13. The mechanism of a sharp edge becoming dull would be the same for a knife, gouge, plane blade or shaving razor if the material and process of hardening is the same. Martensite is formed when high carbon steel is quenched from high temperature fast enough to prevent soft ferrite forming. The carbon gets trapped within the structure stressing it and making it hard. Razors are martensite and brittle so the dulling is from pieces of the edge being broken off, not worn off. Knives, blades etc. that are softer metal and not martensite will not dull this way. Martensite has hardness usually of RC 56 and higher, depending on the tempering temperature. The comparison only applies when dealing with a martensite edge. Things to do to prolong the sharp edge longer during use: 1. Avoid cracks in the cutting edge by a too aggressive honing process. These cracks will be stress raisers in cutting and be sites for fracture. Be a little patient and use less pressure in honing, 2. Eliminate as much of the brittleness without sacrificing hardness or as little lost hardness as possible. This is done thru tempering. A blade tempered to a slightly lower hardness, say HRC 56 instead of HRC 64, will keep its sharpness longer, less brittle. Another thing which can make a big difference. After tempering and slow cool to room temperature repeat the temper again at the same temperature. The reason for this, and this may not make sense to you, is after the first temper there is some retained austenite in the structure which has not transformed to martensite which under use will transform to martensite, untempered martensite and be very brittle. The second temper will cause much of this to transform to martensite at the tempering temperature and become tempered martensite. This is especially true for the more exotic steel such as PM, A2, O1 etc. 3. Uniform structure gives better microstructure uniformity and the PMs are the best for this. They bypass the normal liquid solidification process and the resulting segregation of material and structural non-uniformity caused by solidification of liquid steel.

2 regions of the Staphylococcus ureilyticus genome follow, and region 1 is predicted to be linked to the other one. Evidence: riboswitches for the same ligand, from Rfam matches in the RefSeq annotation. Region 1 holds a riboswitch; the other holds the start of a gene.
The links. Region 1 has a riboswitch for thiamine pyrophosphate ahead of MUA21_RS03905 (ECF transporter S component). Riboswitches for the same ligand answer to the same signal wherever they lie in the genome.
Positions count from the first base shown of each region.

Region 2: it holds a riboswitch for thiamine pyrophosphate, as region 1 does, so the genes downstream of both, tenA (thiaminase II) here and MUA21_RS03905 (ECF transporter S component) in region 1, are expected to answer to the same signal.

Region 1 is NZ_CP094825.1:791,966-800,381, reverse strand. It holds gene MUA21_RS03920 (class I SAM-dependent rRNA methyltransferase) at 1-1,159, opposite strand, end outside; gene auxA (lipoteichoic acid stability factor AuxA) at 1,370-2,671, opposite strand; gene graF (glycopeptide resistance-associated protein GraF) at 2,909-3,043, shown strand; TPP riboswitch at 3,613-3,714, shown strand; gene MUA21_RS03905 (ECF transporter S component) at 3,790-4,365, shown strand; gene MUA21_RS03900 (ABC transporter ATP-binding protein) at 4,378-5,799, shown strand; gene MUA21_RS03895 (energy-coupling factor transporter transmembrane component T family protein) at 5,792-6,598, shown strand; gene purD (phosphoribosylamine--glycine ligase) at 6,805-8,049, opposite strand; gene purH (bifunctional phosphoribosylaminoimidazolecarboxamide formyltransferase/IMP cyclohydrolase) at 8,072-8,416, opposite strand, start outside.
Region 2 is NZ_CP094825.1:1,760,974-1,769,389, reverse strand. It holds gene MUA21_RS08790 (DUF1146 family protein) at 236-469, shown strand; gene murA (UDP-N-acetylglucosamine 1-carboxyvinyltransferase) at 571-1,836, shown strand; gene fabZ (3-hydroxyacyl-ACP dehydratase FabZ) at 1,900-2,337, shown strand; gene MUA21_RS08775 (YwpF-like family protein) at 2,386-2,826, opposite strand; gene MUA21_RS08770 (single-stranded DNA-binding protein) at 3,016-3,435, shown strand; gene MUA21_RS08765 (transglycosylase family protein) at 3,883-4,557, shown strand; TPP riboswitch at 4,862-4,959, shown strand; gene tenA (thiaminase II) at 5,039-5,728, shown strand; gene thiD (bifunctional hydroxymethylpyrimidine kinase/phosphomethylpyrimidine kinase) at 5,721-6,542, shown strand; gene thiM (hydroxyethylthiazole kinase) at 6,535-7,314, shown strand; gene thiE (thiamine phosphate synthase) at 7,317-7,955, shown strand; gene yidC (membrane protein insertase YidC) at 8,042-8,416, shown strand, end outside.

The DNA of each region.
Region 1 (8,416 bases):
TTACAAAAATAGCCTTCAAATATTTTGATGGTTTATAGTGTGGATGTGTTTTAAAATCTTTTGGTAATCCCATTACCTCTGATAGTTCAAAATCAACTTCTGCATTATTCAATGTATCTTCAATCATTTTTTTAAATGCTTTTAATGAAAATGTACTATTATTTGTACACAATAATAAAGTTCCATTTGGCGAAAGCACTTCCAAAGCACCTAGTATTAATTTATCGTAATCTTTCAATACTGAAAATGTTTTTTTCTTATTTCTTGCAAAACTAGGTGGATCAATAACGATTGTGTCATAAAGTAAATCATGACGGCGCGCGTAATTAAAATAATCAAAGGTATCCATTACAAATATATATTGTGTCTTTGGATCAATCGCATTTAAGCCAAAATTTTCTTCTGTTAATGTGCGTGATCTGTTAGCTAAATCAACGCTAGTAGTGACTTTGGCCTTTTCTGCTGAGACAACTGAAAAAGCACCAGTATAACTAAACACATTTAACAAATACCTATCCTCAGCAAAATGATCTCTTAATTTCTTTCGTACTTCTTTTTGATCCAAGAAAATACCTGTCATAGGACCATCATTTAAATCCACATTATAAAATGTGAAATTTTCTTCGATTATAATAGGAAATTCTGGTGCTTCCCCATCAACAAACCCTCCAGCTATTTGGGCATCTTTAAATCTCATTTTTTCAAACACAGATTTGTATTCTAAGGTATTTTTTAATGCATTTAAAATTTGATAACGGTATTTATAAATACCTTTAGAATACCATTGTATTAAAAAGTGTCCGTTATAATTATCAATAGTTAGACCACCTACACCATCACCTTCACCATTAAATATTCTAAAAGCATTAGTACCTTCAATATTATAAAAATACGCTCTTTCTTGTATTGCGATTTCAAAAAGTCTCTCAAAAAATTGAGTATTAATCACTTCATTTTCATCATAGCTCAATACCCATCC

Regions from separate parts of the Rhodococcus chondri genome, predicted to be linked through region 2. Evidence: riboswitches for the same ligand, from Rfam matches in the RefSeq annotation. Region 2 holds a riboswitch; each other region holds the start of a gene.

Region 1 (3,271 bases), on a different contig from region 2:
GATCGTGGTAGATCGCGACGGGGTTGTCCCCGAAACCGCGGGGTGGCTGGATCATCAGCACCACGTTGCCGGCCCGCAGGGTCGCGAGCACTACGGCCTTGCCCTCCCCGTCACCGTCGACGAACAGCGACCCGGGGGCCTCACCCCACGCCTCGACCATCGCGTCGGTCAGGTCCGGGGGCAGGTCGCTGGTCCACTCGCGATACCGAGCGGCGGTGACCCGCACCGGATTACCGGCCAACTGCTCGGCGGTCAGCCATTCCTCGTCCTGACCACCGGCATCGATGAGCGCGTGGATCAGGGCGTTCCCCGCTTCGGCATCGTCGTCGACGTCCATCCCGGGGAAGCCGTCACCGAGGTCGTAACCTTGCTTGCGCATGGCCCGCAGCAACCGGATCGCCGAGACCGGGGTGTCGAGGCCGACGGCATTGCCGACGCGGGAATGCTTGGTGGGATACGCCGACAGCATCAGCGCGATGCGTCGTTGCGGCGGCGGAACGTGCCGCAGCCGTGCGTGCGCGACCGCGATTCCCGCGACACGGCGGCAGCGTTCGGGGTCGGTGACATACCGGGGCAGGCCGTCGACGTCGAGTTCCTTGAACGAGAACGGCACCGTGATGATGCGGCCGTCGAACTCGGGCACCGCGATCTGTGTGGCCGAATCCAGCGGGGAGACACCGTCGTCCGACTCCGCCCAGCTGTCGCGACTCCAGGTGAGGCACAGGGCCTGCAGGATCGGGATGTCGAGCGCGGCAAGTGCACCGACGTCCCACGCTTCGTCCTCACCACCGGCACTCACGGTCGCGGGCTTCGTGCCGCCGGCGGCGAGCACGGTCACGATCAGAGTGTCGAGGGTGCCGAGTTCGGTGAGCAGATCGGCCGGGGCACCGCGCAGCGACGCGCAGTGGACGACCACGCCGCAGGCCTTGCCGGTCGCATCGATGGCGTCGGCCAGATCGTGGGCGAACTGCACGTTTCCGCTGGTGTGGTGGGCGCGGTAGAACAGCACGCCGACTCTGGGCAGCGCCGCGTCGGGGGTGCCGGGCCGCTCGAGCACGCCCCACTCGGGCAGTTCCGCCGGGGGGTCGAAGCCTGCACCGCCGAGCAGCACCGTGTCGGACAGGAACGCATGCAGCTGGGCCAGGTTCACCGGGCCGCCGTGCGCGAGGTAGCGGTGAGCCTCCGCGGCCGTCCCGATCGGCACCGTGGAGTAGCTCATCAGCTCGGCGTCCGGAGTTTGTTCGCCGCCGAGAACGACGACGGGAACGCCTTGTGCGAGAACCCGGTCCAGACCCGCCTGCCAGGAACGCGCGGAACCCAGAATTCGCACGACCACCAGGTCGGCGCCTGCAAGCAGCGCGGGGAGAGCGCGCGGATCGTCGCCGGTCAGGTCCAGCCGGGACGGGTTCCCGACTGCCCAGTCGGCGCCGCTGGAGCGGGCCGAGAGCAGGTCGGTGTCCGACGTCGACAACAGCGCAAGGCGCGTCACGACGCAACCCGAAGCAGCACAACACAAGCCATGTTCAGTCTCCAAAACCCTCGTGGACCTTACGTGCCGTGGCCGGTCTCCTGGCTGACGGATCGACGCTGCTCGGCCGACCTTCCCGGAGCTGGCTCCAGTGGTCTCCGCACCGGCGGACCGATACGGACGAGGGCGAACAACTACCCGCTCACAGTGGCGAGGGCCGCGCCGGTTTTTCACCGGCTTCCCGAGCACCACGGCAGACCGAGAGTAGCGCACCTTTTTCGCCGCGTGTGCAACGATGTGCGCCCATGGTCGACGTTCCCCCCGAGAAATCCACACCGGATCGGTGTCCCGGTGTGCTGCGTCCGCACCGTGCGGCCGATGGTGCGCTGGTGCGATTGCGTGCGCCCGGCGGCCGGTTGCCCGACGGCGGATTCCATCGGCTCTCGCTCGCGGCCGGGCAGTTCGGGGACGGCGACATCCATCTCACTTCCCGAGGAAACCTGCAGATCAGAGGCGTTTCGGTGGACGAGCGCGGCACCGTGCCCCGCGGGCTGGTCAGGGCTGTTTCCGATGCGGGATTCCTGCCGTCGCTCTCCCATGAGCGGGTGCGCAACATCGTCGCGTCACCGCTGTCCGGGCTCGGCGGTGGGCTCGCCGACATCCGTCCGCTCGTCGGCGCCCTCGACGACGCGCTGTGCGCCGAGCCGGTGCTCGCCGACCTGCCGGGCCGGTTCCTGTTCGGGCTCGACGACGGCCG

14. I just re-read the original note: I think the reference to 100% turpentine only indicates that the turpentine is pure and not to the final percentage of the turpentine in the varnish. Also if my memory is correct when reaching the final temperature for each of the three batches it was not necessary to hold at temperature long to get the desired state of turpen resin. I can find my original recipe and produce it is you wish, but I believe it was as Fulton gave it. When I use the varnish I add turpentine to thin it to the desired thickness and brush on, thin coats and put in UV box. It dries quite well and quickly. I have added small amounts of Windsor Newton Permanent Alizarin Crimson to give a red hue to the varnish.